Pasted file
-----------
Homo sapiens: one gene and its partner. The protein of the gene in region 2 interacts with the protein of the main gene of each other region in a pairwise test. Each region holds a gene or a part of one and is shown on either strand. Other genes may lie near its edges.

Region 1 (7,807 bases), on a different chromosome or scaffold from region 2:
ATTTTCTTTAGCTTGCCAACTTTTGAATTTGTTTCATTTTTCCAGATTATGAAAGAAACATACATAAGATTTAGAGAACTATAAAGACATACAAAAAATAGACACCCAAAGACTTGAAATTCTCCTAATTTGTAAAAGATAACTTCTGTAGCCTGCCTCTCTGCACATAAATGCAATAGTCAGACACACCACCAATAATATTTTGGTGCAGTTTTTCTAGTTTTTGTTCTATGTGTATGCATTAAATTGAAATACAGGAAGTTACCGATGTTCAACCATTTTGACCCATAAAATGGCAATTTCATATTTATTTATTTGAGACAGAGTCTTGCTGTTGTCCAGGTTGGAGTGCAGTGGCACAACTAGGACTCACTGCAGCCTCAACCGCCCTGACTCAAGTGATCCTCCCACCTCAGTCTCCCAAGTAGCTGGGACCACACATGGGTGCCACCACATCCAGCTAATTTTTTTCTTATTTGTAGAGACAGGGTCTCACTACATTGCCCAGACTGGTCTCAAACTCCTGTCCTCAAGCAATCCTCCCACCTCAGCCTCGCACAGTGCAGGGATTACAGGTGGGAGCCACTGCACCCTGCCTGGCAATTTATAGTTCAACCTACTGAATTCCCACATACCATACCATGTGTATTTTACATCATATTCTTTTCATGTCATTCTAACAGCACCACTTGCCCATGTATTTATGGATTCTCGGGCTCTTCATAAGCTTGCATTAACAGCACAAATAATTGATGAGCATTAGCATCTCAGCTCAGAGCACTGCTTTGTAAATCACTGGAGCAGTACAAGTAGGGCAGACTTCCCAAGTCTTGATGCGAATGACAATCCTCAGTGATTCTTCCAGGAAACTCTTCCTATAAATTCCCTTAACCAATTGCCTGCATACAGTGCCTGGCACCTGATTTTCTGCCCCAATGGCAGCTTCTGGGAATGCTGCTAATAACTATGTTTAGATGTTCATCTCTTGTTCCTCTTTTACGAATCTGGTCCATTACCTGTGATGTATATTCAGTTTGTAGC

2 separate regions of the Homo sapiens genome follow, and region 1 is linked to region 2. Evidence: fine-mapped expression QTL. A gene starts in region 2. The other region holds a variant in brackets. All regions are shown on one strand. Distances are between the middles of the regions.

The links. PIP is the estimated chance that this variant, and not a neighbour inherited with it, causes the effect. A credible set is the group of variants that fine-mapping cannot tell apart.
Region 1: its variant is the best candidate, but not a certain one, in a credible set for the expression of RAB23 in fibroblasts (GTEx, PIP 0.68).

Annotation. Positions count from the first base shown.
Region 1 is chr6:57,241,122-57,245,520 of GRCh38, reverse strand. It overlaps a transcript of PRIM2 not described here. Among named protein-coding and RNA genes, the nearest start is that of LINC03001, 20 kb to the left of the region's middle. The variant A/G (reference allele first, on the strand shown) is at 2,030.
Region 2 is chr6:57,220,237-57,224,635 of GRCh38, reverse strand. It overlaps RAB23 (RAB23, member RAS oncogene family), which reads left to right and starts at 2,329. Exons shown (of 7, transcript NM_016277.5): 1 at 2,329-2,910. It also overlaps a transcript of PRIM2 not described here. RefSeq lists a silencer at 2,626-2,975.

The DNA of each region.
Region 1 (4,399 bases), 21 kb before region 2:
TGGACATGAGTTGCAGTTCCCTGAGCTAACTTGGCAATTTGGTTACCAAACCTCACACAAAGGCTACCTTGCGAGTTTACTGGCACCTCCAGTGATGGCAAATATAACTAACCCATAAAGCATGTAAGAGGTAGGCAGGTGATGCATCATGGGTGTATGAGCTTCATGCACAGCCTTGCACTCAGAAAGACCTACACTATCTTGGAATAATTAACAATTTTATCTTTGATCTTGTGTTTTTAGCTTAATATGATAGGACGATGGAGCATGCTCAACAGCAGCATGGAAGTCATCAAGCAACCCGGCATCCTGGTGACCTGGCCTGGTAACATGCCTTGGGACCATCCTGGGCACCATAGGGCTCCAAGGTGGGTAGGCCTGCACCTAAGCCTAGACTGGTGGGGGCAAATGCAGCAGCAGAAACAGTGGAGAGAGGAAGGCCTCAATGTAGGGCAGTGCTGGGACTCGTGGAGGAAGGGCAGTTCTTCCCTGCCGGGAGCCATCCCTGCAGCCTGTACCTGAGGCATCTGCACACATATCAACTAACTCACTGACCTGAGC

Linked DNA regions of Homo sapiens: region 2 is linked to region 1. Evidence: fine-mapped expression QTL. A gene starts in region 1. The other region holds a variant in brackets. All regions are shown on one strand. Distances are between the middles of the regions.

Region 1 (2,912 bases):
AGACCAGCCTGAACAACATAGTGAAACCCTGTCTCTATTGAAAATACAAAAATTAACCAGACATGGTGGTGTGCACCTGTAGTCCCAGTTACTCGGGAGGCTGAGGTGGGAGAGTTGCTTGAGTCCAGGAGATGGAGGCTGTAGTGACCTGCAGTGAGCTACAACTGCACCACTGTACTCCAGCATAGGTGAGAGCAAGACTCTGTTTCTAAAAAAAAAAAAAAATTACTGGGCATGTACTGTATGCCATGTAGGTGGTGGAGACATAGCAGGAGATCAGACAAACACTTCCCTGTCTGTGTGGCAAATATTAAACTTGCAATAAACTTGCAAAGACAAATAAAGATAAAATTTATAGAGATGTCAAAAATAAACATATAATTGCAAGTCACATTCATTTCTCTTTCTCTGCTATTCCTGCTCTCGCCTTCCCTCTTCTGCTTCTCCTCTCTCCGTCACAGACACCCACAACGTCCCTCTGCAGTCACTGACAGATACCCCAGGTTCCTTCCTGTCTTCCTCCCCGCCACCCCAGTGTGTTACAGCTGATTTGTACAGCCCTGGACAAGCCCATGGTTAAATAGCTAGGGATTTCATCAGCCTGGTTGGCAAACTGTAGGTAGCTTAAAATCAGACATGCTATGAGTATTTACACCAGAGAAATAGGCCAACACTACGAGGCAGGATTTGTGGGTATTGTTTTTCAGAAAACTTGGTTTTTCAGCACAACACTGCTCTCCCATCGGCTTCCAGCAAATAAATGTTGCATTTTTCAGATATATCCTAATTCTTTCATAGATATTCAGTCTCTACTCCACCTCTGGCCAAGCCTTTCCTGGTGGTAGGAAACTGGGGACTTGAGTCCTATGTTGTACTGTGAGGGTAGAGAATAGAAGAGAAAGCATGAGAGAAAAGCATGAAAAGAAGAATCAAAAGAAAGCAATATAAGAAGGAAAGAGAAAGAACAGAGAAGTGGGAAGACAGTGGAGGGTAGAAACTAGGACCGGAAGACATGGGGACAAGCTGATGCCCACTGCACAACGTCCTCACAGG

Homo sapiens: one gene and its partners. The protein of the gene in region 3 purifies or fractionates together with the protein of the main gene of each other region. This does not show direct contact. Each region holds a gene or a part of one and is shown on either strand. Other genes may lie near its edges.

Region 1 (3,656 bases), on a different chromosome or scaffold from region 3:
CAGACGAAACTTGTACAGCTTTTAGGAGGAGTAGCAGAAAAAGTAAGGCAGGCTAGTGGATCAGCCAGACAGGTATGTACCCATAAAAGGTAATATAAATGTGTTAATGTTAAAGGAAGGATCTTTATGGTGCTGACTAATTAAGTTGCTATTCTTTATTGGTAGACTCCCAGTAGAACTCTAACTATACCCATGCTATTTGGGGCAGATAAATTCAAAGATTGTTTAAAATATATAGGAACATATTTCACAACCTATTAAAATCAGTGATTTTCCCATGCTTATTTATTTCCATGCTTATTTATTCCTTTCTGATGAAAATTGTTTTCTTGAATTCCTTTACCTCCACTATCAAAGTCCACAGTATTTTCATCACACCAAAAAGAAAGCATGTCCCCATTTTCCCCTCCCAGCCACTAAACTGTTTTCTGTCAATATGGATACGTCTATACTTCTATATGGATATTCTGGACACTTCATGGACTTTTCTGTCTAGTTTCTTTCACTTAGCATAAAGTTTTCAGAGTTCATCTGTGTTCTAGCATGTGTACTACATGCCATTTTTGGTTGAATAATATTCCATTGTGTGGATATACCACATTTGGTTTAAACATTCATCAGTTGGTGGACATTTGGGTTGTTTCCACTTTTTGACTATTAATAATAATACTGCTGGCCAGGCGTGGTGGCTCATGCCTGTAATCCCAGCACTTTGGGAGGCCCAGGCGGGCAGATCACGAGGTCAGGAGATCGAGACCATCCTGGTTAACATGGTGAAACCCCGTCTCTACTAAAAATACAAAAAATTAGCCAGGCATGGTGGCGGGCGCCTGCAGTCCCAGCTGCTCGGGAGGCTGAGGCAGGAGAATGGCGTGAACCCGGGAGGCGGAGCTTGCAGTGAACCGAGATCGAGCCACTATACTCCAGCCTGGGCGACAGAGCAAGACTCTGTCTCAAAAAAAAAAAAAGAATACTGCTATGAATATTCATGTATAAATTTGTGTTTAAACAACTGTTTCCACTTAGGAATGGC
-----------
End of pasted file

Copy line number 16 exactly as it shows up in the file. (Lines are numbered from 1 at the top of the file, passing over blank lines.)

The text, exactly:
Homo sapiens: one gene and its partners. The protein of the gene in region 3 purifies or fractionates together with the protein of the main gene of each other region. This does not show direct contact. Each region holds a gene or a part of one and is shown on either strand. Other genes may lie near its edges.